Our neurobiology requires beliefs on two levels: First, consciousness is narrow, apparently operating at a data bandwidth of about 2*10 to the 3rd bits/sec, while perceptual input to unconscious brain functions flows at about 4*10 to the 9th bits/sec. That means that we are conscious of, and have potential control over only the tiniest part of our experience. Most of our lives run of necessity on automatic pilot, as for example when we drive a car expertly from point A to point B without any detailed memory of how we managed it.
A second level pertains to questions of higher meaning and purpose. Experiments into the functioning of our temporal lobes done by Michael Persinger in Sudbury, and experiences with temporal lobe siezure patients would indicate that our brain has evolved to create transcendent states of awareness. Likely this provided some evolutionary benefit in our development, helping us to give our primitive experience an organizing meaning that helped us succeed in life. But as with so much of our original hardware, what served us well in an earlier and simpler stage of our development becomes a liability today unless we update the way in which we use it.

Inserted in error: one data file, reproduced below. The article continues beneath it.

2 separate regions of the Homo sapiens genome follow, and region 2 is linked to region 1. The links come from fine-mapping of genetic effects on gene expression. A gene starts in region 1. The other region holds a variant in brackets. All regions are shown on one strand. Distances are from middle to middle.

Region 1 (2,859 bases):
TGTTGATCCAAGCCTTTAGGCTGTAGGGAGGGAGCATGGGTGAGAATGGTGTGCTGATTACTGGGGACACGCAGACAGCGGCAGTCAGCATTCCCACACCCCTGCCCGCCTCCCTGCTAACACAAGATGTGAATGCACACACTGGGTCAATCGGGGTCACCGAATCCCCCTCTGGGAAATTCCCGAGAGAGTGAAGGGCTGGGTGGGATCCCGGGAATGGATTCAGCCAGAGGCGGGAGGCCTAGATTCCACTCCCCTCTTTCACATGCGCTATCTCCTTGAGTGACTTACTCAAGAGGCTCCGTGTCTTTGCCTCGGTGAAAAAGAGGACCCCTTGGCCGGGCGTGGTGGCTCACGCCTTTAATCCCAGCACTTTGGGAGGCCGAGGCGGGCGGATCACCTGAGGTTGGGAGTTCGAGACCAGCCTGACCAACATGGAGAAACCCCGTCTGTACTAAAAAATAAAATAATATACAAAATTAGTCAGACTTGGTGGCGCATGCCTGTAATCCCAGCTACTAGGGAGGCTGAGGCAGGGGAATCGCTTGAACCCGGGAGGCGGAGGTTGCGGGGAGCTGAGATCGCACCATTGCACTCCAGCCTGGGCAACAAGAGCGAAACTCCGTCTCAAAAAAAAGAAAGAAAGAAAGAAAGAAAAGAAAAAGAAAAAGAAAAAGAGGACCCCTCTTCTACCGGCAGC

Just as our capacity for reasoning has had to develop to cope with the challenges of a modern world (and we aren’t there by a long-shot yet!), so our spiritual facility must evolve if it is to support our existence in a complex world and not become a problem. As Ken Wilber describes in his Integral Spirituality, while our cognitive development has been prodigious, the development of our spirituality has not kept pace. Faith, in the premodern developmental stage it exists in for most believers today, is probably the greatest threat to our existence we know. If we still thought the way our ancestors did, we would be living in caves and have a 25-year lifespan. Yet we still by and large have faith the way our ancestors did, as if their way of believing could have eternal validity independent of the complex modern context it is applied in. Given the technological prowess we have achieved through cognitive development, it is understandably frightening to contemplate nuclear weapons in the service of the beliefs of the Mullah’s in Iran or evangelical Christians in the US.